Young people need jobs and jobs, whatever career you're pursuing in whatever economic climate, are hard to come by.
I get a lot of young people reaching out to me, looking for work. So I thought I'd write a few lines on what I've learned about job hunting.
1. Don't be afraid of people like me. Yes, I am old. Yes, I've had lofty titles. And yes, I'm extremely busy. But many people remember how hard it is to break into our business and will therefore answer your call or e with empathy. Also, understand that for every 10 or 20 notes or calls you send out, you might get just one response. That's one more than you'd get if you do nothing.
2. Do something. I cast a bunch of commercials once with the famed director Errol Morris. We saw hundreds of actors--all beautiful and accomplished. Morris' direction to each of them was always the same. "Do something," he'd say as they planted themselves on a strip of tape. Those who did something bold, humble, authentic or funny got considered. Everyone else was sent home.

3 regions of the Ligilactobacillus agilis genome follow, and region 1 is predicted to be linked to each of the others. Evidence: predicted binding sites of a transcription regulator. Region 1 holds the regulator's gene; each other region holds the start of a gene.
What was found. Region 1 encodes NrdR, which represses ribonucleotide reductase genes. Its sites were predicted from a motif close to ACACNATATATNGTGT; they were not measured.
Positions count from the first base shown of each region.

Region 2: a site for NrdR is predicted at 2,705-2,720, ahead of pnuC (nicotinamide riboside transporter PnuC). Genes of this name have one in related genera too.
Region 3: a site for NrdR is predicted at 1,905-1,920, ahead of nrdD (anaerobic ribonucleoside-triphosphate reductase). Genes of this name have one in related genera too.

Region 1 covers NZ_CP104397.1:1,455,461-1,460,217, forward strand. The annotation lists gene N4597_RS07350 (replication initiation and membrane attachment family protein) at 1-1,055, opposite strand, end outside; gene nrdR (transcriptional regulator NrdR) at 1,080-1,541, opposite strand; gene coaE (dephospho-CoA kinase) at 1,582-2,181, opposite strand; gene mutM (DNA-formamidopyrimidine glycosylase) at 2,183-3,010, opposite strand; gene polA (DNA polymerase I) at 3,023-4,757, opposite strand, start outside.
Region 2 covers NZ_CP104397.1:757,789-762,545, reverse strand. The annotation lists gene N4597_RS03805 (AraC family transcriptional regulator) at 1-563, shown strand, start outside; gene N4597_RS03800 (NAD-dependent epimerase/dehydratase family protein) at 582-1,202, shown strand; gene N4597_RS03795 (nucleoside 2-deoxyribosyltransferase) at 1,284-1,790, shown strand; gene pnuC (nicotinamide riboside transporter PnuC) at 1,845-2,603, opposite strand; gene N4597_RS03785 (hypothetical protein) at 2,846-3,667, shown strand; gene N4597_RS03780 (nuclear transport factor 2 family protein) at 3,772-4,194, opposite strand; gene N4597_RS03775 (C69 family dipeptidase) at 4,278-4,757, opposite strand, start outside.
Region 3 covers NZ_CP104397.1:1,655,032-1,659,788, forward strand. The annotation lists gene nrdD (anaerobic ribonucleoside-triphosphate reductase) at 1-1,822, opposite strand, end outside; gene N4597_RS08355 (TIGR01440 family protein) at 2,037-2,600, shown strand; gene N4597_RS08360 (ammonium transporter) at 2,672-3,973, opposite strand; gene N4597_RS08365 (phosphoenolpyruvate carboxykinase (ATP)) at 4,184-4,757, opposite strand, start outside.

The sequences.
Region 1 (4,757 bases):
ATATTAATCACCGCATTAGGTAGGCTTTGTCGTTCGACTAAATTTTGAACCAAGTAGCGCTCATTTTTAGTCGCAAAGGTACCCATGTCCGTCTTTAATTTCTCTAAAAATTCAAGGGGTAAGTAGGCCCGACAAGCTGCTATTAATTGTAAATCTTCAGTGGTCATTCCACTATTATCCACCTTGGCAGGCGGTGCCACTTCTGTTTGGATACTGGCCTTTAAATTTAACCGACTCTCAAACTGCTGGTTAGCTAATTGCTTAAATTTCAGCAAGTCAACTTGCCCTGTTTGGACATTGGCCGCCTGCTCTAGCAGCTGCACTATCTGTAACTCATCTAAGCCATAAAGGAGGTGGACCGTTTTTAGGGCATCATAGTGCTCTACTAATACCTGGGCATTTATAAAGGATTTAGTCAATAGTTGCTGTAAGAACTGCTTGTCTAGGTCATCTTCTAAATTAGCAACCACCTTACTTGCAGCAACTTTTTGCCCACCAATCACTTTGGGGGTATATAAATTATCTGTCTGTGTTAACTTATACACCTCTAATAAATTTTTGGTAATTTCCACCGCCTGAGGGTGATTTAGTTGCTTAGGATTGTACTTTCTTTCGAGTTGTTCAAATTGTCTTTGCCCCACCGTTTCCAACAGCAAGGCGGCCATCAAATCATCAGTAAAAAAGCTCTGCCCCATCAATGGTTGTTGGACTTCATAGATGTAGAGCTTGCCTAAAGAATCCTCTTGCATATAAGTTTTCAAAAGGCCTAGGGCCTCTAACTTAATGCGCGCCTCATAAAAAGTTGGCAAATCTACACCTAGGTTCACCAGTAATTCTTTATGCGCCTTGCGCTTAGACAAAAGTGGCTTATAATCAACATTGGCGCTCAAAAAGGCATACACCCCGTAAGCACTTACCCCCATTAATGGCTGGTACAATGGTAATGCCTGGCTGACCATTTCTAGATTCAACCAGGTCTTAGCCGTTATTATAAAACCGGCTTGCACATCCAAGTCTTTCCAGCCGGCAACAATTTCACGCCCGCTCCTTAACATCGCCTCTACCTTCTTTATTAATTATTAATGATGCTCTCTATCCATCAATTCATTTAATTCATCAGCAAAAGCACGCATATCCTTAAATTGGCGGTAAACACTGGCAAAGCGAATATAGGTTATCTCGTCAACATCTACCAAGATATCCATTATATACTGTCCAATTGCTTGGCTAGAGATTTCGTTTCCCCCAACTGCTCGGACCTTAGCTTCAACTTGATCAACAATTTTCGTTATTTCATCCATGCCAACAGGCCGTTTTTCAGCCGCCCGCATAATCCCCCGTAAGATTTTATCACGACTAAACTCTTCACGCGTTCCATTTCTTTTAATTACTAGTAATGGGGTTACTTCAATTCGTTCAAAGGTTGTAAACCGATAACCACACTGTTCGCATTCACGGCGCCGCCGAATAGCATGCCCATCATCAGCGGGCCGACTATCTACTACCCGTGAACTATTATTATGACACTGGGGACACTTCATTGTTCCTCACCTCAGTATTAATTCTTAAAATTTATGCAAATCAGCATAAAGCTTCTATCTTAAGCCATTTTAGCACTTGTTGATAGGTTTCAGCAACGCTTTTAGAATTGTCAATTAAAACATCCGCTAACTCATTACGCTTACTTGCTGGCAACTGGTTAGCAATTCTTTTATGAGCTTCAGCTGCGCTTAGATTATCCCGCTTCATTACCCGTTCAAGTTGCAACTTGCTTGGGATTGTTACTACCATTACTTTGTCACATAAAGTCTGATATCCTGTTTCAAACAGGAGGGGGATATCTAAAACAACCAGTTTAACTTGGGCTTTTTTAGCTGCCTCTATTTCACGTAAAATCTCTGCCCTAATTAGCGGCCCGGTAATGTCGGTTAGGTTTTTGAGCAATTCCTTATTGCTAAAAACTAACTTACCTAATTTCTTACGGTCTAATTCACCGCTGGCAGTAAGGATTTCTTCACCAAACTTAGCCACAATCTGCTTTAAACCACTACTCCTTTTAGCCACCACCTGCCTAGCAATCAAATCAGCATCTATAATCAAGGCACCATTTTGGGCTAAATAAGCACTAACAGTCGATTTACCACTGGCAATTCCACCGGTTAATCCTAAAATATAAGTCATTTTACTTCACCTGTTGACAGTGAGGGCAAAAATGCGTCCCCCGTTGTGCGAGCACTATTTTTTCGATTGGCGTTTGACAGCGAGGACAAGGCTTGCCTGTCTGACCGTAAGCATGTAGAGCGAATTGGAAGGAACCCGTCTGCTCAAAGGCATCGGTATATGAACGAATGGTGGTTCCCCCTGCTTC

3. Ask about my friends. Most people in hiring positions have friends in hiring positions in other places. Never leave an interaction, whether it's in-person, by phone or via e, without another name.
This is called networking. And it works.
4. Write notes. If you see work in a trade magazine that you like, write to the creatives and compliment them. Tell them you want to work for them. Tell them you want to meet them and show them who you are. It couldn't hurt.
5. Wash windows. Be willing to do anything to get work, to get closer to where you want to be.
6. Write a good story about who you are. People hire books. But they also hire the people behind the work. Make sure your values and attributes are evident.
7. Take ten extra minutes. Wait ten minutes before you send anything or post anything anywhere. Today's instantaneousness of expression means people send out notes with the word "hopefully" spelled "hoefully." Make sure you're letter perfect. And assume people will look at your FB and LinkedIn. So don't be a dick.
8. Figure out a "Touch Strategy." Assume that finding a proper job will take six months. Think like a direct marketer (which is what you are at this point) and figure out how to write to your target over that time period without being obnoxious or cloying.
There's more, I'm sure. But this is enough for now.